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Microsoft Informs FTC That Activision’s $69 billion Deal Won’t Hurt Competition

Microsoft responded Thursday to a complaint brought by the Federal Trade Commission (FTC) to halt the company’s $68.7 billion acquisition of Activision Blizzard, claiming that the deal would not harm competition in the video game industry.

At the beginning of the month, the FTC filed a complaint to block the purchase, claiming that the software giant would “harm competition” among gaming console manufacturers like Sony and Nintendo. In response, Microsoft said in its application that the purchase would make the Xbox division of the company more competitive.

Microsoft argued in its 37-page answer that “Xbox intends to increase its footprint in mobile gaming” and that “three quarters of Activision’s players and more than a third of its profits originate from mobile offers.” Xbox thinks it’s smart business to expand the availability of Activision’s few popular titles on more platforms at lower prices.

The agreement, which was revealed earlier this year, is the biggest in the history of both the software developer and the video game industry. Microsoft, which also produces the Xbox video gaming device, has been in contact with authorities all around the globe in an attempt to get clearance for its purchase. Microsoft has previously said that it anticipates closing the purchase in the summer of 2023.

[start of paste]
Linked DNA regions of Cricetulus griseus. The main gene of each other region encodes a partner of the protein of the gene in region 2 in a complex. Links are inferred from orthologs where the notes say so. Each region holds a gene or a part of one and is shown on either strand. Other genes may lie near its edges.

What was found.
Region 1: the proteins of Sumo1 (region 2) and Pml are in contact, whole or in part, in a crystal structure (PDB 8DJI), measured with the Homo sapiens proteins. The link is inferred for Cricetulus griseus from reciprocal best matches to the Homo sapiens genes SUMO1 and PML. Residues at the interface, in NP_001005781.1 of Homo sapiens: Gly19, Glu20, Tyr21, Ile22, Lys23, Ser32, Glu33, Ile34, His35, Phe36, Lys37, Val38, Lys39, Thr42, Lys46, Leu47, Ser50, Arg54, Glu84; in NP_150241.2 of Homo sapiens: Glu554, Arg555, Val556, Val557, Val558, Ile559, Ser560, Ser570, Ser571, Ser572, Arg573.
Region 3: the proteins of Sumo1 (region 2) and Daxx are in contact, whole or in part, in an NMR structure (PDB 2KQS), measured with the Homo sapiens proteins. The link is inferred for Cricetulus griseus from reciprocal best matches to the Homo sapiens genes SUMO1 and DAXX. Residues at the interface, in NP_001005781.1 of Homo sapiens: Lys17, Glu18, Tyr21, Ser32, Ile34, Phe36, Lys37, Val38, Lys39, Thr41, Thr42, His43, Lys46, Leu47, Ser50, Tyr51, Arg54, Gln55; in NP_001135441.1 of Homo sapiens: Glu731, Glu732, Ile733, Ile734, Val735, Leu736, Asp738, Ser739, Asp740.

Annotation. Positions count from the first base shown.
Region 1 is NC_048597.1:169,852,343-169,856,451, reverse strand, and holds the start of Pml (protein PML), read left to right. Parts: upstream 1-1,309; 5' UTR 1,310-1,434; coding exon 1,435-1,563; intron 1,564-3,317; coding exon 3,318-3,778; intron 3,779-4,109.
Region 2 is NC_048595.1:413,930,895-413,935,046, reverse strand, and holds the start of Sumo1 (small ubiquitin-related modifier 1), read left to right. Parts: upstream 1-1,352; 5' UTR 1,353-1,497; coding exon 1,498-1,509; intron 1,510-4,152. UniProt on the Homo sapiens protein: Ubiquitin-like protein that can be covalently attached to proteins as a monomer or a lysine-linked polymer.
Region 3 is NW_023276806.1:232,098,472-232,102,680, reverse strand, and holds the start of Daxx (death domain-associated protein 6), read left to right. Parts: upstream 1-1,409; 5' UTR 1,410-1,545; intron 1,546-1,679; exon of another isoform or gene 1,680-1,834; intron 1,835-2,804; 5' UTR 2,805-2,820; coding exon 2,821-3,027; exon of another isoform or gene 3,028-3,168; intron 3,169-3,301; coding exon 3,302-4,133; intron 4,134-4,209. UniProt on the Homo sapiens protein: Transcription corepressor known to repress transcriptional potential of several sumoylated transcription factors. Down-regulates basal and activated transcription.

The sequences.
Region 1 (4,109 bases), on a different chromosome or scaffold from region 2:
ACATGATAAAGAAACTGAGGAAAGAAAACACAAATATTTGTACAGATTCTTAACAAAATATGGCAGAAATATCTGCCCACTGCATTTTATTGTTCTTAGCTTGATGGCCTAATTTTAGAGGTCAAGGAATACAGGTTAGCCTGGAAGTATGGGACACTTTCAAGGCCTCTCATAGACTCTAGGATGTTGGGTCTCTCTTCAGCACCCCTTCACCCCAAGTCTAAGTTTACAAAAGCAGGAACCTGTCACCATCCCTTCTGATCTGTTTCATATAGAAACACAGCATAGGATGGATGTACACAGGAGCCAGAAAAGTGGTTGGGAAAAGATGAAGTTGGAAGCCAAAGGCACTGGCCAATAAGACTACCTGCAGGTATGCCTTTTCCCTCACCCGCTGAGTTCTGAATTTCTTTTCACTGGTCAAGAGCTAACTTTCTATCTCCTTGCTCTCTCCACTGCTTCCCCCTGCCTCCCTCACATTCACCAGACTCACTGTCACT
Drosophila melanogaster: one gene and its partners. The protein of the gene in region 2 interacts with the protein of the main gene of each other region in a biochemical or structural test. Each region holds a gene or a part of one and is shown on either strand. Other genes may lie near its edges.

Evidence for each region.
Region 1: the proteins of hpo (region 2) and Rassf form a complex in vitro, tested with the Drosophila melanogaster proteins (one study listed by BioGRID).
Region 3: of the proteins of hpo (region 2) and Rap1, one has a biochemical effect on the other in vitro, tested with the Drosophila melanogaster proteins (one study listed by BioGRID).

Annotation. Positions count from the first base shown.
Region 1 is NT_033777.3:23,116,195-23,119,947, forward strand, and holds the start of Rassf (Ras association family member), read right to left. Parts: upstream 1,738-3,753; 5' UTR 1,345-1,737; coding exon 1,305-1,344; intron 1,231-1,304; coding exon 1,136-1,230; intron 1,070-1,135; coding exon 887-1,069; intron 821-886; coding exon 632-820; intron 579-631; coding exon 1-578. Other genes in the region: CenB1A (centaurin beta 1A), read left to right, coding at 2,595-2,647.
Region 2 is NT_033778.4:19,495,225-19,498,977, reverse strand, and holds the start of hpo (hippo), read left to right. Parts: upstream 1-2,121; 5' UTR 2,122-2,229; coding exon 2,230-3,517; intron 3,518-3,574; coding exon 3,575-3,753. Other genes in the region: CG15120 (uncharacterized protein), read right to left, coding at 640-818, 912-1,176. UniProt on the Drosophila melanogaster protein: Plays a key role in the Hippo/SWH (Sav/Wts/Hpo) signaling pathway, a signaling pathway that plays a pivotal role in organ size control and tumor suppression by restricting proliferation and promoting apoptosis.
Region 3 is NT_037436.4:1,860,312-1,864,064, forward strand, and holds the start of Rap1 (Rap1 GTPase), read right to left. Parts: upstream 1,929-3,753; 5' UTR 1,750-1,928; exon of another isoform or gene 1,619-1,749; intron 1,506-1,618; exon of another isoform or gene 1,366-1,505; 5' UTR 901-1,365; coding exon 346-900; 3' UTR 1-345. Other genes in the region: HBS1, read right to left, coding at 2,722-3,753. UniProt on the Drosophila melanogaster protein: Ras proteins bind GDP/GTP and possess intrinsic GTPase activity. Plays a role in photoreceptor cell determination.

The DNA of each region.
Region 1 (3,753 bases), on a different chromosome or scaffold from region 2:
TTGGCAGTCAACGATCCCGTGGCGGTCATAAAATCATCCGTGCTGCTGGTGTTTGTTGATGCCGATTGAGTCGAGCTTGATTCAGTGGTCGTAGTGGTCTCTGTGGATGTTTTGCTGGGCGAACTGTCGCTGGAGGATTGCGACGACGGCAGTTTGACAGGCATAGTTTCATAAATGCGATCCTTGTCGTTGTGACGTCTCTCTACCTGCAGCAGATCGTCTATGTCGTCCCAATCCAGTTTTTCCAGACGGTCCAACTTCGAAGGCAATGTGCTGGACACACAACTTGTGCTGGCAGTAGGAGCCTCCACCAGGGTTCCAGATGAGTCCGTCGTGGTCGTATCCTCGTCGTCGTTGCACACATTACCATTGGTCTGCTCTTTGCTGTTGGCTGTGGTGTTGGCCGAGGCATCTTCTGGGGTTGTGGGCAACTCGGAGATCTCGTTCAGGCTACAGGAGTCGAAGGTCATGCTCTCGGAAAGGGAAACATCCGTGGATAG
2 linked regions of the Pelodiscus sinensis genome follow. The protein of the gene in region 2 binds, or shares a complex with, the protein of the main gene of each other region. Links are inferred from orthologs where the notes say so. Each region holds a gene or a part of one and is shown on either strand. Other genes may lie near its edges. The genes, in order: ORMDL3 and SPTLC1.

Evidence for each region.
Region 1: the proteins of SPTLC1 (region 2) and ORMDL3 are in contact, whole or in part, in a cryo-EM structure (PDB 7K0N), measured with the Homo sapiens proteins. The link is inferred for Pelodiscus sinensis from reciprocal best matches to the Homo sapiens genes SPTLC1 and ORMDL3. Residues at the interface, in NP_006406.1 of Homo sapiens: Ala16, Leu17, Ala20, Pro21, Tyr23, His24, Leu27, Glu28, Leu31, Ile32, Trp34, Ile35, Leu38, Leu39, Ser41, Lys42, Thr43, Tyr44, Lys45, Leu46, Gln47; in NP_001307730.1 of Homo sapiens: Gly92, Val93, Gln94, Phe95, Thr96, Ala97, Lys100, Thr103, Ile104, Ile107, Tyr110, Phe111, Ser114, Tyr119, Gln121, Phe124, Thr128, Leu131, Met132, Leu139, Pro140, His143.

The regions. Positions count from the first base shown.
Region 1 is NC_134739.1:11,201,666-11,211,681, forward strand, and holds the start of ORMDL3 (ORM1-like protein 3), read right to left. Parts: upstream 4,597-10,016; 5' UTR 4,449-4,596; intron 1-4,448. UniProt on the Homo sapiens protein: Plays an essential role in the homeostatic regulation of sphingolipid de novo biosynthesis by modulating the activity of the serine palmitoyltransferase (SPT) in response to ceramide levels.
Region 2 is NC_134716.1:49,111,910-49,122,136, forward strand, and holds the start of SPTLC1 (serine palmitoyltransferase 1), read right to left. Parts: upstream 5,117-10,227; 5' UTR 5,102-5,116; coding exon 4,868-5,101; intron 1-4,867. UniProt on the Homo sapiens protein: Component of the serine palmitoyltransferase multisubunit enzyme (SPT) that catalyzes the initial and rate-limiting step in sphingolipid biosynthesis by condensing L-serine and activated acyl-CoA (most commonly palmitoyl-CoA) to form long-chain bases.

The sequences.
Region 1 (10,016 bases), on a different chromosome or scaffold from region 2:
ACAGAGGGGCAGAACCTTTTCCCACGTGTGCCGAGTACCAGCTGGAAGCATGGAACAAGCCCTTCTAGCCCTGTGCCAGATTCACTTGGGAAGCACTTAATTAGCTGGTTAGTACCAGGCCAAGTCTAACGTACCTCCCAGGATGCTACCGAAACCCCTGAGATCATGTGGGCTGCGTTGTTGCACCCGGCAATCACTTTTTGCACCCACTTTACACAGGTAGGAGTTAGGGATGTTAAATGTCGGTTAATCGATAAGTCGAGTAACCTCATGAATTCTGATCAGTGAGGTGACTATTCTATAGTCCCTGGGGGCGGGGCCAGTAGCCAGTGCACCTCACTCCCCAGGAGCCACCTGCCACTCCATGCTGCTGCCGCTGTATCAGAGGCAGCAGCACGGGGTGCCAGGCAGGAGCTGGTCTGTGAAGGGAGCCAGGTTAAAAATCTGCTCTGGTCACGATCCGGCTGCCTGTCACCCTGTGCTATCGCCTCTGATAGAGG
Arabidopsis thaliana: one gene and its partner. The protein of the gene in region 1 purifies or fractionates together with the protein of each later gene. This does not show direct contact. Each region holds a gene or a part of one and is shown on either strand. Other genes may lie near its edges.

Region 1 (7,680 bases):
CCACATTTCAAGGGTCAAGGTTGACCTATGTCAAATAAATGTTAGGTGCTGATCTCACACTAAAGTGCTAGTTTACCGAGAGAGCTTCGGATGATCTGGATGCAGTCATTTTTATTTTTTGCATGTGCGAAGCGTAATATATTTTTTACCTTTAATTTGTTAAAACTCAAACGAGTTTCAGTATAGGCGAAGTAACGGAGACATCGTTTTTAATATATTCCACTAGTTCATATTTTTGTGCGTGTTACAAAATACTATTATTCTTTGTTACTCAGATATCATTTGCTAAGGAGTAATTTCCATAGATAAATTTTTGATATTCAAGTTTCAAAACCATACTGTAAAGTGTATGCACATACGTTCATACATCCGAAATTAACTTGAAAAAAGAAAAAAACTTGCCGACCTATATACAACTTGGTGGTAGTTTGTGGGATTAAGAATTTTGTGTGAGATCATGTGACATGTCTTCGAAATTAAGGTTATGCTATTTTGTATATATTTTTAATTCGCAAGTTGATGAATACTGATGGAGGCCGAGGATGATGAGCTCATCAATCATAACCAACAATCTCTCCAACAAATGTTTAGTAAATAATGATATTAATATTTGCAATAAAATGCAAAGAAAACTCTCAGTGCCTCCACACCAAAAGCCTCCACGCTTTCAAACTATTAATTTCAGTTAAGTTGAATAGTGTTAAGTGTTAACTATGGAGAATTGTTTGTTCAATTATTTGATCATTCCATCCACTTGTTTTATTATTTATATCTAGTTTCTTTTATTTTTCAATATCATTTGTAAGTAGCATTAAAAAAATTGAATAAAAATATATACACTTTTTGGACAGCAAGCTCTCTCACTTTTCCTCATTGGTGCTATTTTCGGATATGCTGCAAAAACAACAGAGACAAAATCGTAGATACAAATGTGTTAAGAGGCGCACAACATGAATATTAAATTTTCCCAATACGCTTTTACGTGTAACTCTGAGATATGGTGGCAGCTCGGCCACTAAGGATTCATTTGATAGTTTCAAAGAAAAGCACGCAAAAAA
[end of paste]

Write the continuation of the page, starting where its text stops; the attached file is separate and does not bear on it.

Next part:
The FTC’s action against Microsoft is a significant step by the US government in its ongoing crusade against the IT sector, which has seen the likes of Microsoft, Apple, Amazon, Alphabet, and Meta rise to become among of the world’s most valuable corporations. In the midst of this expansion, critics and authorities have questioned if the IT sector has become too dominant.

In its action filed on December 8th, the agency stated that Microsoft had utilised previous purchases to make some high-profile forthcoming products unique to devices powered by its software, such as the space exploration game Starfield and the vampire shooting shooter Redfall. Microsoft said in its petition that it gave Sony the option of selling the military shooter as part of Sony’s PlayStation Plus subscription, but that “Sony refuses to deal.”

In response, Microsoft argued that the purchase of a single game by the third-place console maker could not derail a highly competitive market. “This is especially true when the developer has explicitly said that it would not delay the game from release. Simply because Xbox’s main rival hasn’t accepted Xbox’s offer yet doesn’t mean that customers shouldn’t be able to profit from the deal.”

Microsoft has expressed its desire for a mutually beneficial, peaceful outcome.

Microsoft President and Vice Chair Brad Smith stated in a statement, “Even with confidence in our case, we remain dedicated to innovative solutions with regulators that will safeguard competition, customers, and employees in the digital industry.”

There is no reasonable, valid reason for our transaction to be blocked from completing,” Activision CEO Bobby Kotick said in a second statement on Thursday defending the purchase.